Novie McCabe Becomes Three-Time NCAA Champ, Remi Drolet Makes Harvard History

Ben TheyerlMarch 12, 2023

The second half of this year’s NCAA Championships took place Saturday in Lake Placid, New York, with a 20 k mass start classic which both the women’s and men’s field would race in true, dynamic, mass start style. Packs came, moves went and, in the end, one skier would come out the strongest on the day in both the women’s and men’s races.

Novie McCabe controlled the pack for much of Saturday’s 20 k mass start. McCabe became just the fifth three-time NCAA Women’s Champion with her win. (Photo: (c) 2023 Nancie Battaglia)

Thursday’s results left open the possibility for plenty of history to be made. After dominant performances in Thursday’s 10 k/5 k skate race, Novie McCabe and Joe Davies opened the possibility to complete a “sweep” at this year’s Championship, winning both Skate and Classic races. Davies could have become only the second North American male to do so, after Ben Ogden completed the feat last year, and also the first British skier (Davies is half-Canadian, half-British, and competes for Team Great Britain). Novie McCabe, meanwhile, came into Saturday as the defending Classic champion, with a chance—after Thursday’s win—to become the fifth women to win at least three NCAA Championships, joining Laura Wilson (4), Katerina Hanusnova (4), and Antje Maempel (4), and Katharine Ogden (3).

And while there was the possibility of history being made by individuals, the entire women’s field was bound to make history by starting on the day. In a first move towards equal distance racing, the NCAA Championship mass start was a 20 k for both the men’s and women’s field.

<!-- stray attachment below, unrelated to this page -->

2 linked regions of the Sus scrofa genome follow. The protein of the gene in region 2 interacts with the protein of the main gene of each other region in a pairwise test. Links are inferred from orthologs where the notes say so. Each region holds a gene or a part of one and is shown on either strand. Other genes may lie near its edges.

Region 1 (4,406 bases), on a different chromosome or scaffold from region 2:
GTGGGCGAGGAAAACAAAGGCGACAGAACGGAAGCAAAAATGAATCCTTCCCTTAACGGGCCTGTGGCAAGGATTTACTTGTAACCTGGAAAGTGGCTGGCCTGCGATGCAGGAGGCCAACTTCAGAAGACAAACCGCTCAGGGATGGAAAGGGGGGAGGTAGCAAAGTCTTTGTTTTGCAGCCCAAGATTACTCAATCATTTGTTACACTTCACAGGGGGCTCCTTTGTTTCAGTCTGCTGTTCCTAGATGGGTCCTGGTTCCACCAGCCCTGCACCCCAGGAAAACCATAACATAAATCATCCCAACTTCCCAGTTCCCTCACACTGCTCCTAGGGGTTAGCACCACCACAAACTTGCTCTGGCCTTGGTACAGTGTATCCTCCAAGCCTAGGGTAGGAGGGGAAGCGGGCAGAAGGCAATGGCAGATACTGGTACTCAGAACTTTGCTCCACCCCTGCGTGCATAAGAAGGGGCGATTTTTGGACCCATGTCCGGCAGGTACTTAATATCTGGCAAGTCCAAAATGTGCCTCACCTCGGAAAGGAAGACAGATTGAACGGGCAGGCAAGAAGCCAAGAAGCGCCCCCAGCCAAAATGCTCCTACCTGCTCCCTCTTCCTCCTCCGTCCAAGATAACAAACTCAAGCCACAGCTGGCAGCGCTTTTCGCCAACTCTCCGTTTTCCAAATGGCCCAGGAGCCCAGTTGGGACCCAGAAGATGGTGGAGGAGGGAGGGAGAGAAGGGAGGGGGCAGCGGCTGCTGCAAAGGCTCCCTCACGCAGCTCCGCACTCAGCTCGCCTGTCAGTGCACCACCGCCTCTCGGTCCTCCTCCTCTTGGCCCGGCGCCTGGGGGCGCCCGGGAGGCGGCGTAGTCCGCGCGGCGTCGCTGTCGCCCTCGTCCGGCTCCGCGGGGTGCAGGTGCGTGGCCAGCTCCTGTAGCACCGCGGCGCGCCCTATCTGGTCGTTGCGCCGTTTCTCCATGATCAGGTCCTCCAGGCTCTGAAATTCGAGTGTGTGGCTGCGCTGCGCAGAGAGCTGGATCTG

The team standings also added intrigue around some historical implications. The University of Utah (UU) and University of Colorado (CU) went into the final Nordic day of NCAA competition separated by just a 1.5 points, 358 for UU, and 356 for CU, at the top of the team standings. With Alpine skiers having completed their part of the combined scoring competition, it would come down to the Nordies out at Mt. Van Hoevenberg. UU had the chance to complete the first 4-peat in modern NCAA history (since ski jumping was dropped in 1977), and Colorado had a chance for its first NCAA Championship since 2015, the last time the Championship was held in Lake Placid.

Temperatures hovered right below the freezing mark on an overcast day in the Adirondacks, as the best collegiate skiers from the country looked to end the season in mass start, pack-style, fashion.

Women’s 20 k Classic Mass Start

The extra 5 k to the Women’s Mass Start this year only extended the tension. As the women’s field started to split mid-way through the race on Saturday, a trio of University of Utah skiers—all of them already NCAA Champions—started to push from the front. Novie McCabe, Sophia Laukli, and Sydney Palmer-Leger were joined by University of Alaska-Fairbanks’ (UAF) Mariel Pulles, and University of Colorado’s (CU) Hanna Abrahamsson. The five skiers traded some leads and pulls, but throughout the race, one skier appeared to control pack surges just a little more than the others, seeming to have an idea of when and where she wanted to make a move. 

Novie McCabe controlled a pack that also contained her teammates Sophia Laukli and Sydney Palmer-Leger. The UU girls finished first, third, and fifth, propelling the Utes to their fourth consecutive NCAA Championship. (Photo: (c) Nancie Battaglia).

That was McCabe, and when the group started to wind around the Lake Placid course one last time, she decided to go. By the end of the lap, she was on her own. McCbe went on to complete her sweep, winning her third NCAA Championship. Her teammates Sophia and Palmer-Leger came through in third and fifth, with Abrahamsson in second and Pulles in fourth splitting the UU girls results. First, third, and fifth though, was enough to all but guarantee that the University of Utah Utes would make history by winning their fourth consecutive NCAA Championship. The trio of McCabe, Laukli, and Palmer-Leger scored the highest team score in an event of the entire NCAA Championships.